"Hawaii--Finding solitude on the Big Island"

.. By Joe Hilbers

After touring Hilo and environs with a rather large group of other writers it was time to do some exploring alone. So equipped with a Budget Rental car that still smelled new, this writer was on his way over Highway 19 to Waimea/Kohala junction and Highway 190 to Kailua Kona on the west coast of the Big Island.

It was late Fall and the summer tourists were gone and the winter snow birds still a few months away. Once nicely situated and headquartered at King Kamehameha's Kona Beach Resort we s

A few destinations were already on the agenda. After seeing the PBS series on Captain Cook's explorations we wanted to visit Napoopoo on Kealakekua Bay where he was killed and where a Monument now stands. Also from Hilo we had made a short excursion into the Hawaii Volcanoes National Park but time was short and we had little more than a quick orientation from a Ranger. On my own I wanted to do more.

Hawaii, The Big Island, is just that. It has more land mass than all the other Islands put together. By the time my trip of exploration was finished I put over 700 miles on the rental car.

One afternoon I wandered around Kailua Kona looking over the small boat harbor and Kailua pier where I watched a Marlin fisherman pose for the traditional photo with his huge catch. With just as much interest a group of tourists, each couple in matching Muu Muu's and Hawaiian shirts.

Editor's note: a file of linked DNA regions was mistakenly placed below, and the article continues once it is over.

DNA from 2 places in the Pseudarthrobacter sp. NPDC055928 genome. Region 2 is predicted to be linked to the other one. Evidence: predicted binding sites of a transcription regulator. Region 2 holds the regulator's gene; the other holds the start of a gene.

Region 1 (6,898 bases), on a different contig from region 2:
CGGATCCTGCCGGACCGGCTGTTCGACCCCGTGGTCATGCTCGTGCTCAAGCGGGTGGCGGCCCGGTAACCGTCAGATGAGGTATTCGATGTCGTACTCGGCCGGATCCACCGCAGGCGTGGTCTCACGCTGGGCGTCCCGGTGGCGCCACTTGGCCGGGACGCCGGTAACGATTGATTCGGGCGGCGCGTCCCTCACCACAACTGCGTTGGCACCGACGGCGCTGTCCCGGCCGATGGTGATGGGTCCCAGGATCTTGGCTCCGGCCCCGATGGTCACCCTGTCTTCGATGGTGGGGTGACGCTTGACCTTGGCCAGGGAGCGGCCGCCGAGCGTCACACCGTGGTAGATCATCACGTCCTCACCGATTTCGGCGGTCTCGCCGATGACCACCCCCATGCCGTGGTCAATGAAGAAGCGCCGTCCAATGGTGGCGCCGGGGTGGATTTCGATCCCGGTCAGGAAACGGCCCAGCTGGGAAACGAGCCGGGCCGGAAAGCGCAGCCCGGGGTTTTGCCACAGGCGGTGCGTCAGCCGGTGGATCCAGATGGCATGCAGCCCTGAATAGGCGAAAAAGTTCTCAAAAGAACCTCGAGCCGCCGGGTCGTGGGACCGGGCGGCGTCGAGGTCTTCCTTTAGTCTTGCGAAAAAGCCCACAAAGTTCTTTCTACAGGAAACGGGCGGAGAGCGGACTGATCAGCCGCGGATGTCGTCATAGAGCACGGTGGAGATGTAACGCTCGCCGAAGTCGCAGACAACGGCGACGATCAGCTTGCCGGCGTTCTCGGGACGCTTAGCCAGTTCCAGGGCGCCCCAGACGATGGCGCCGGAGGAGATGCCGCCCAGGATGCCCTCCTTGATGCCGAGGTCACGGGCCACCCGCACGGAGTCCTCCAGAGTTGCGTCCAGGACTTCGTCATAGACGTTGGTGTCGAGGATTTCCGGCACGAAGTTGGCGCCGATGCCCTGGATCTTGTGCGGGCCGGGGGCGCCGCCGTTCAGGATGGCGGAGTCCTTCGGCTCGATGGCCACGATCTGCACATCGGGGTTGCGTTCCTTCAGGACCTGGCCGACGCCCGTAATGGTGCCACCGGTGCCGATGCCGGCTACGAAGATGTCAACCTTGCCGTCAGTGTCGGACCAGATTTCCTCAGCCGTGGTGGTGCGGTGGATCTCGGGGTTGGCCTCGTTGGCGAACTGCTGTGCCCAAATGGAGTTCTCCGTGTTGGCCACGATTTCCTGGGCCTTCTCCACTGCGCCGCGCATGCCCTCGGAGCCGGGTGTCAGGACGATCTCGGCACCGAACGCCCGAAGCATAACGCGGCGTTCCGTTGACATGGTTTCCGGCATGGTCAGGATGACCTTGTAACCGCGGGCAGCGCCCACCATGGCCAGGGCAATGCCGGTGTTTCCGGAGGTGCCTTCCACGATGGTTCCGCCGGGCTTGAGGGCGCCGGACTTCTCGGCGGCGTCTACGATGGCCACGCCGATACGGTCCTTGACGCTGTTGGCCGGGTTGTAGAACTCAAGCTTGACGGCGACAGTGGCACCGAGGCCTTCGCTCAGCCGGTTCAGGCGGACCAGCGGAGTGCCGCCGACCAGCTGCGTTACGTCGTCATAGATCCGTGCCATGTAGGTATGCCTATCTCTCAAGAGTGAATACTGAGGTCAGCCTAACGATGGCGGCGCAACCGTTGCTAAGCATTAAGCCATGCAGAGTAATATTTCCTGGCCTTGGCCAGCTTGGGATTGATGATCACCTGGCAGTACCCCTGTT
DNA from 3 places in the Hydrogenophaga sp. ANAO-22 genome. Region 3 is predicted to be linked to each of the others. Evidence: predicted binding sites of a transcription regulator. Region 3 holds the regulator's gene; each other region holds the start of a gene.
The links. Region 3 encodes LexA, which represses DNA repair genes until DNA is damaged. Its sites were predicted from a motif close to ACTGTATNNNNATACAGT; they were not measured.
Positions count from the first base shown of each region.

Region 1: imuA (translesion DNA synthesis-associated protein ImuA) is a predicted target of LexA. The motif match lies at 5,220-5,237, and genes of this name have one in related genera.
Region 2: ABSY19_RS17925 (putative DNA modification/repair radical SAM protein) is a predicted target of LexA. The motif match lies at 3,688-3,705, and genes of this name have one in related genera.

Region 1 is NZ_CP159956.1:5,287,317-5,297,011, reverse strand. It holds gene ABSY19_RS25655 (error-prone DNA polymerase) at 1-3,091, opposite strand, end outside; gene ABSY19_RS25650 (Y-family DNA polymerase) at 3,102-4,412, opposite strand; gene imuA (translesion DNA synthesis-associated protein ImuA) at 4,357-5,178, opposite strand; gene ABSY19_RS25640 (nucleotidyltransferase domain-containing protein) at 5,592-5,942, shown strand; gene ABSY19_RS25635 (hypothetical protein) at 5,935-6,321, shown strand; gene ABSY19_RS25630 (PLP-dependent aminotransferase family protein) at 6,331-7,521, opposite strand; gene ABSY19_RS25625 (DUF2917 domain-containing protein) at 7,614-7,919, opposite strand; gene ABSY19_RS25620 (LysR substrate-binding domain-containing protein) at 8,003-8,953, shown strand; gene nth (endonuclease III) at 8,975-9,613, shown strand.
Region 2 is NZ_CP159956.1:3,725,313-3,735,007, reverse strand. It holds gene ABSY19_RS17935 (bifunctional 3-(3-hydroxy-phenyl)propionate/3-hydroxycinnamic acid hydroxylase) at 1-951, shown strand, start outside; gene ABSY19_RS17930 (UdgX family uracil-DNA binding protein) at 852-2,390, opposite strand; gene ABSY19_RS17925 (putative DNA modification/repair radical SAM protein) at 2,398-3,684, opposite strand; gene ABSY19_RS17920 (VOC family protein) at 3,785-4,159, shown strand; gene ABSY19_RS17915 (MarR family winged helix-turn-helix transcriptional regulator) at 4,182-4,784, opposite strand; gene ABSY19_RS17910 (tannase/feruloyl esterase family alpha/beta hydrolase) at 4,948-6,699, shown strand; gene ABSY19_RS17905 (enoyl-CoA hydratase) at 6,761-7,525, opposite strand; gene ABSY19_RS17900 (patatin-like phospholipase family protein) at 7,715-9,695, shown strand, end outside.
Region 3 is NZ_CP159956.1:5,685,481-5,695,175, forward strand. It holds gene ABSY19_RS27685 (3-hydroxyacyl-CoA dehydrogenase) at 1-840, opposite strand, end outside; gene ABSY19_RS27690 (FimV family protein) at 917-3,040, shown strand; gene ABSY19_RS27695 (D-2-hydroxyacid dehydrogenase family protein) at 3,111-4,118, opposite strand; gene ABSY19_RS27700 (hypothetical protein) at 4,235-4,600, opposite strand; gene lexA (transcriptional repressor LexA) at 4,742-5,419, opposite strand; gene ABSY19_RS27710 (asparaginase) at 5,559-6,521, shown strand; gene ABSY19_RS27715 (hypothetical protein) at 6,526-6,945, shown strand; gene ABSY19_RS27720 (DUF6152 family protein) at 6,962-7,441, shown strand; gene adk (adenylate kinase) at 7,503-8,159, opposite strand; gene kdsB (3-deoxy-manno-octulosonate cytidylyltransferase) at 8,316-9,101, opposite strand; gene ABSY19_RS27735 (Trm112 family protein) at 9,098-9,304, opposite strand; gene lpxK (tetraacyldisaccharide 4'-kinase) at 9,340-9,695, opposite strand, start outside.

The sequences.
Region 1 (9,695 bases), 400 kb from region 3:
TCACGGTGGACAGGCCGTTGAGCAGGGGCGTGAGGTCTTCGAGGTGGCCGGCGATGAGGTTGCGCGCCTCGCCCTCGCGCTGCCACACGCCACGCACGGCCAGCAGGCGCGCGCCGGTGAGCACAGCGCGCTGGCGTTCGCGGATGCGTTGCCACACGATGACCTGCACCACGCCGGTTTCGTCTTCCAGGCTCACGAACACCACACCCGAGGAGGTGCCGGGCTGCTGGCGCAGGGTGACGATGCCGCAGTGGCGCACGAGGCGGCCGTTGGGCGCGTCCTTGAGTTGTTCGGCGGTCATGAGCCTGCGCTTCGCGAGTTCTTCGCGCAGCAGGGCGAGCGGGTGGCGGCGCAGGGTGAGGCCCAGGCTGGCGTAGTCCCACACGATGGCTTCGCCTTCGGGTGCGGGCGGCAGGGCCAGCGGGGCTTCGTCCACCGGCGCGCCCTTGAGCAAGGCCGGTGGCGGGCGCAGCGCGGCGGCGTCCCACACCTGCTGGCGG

However the next morning I got an early start on Hawaii highway 11 which took me south to where the Captain Cook Monument stands. I could only see it from a distance and was told that access to the exact spot should be made by boat.

Further along the highway I stopped at Puuhonua O Honaunau National Historic Park. For the original Hawaiians this was a sacred sanctuary that provided protection to defeated warriors and other wrong doers. Once inside they would be forgiven by the Priests and given a second chance.

After that it was a long lonesome drive on Highway 11 also called the Mamalahoa Highway. At one point a secondary road, called the South Point Road, takes you to Ka Lae, which is the most southerly piece of ground in the U.S.

It is a spectacular place, visited most often by local fishermen since the lava cliffs there drop straight into the Pacific Ocean. Also a place to walk gingerly since there are lava fissures where one can look down to the ocean below. Here I spent some time talking to local fishermen about what they catch and what bait, etc.; fishermen always have something to talk about.

Once back on Highway 11 it was time for some refreshment and a look at the black sand beach at Punaluu and its Beach Park. All of this area is on the slopes of Mauna Loa, the largest single mountain mass in the world.

Then continuing on Highway 11 to Hawaii Volcanoes National Park. The Park will be the subject of a separate story as part of Vittles series on National Parks.

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Last Update:6/9/02

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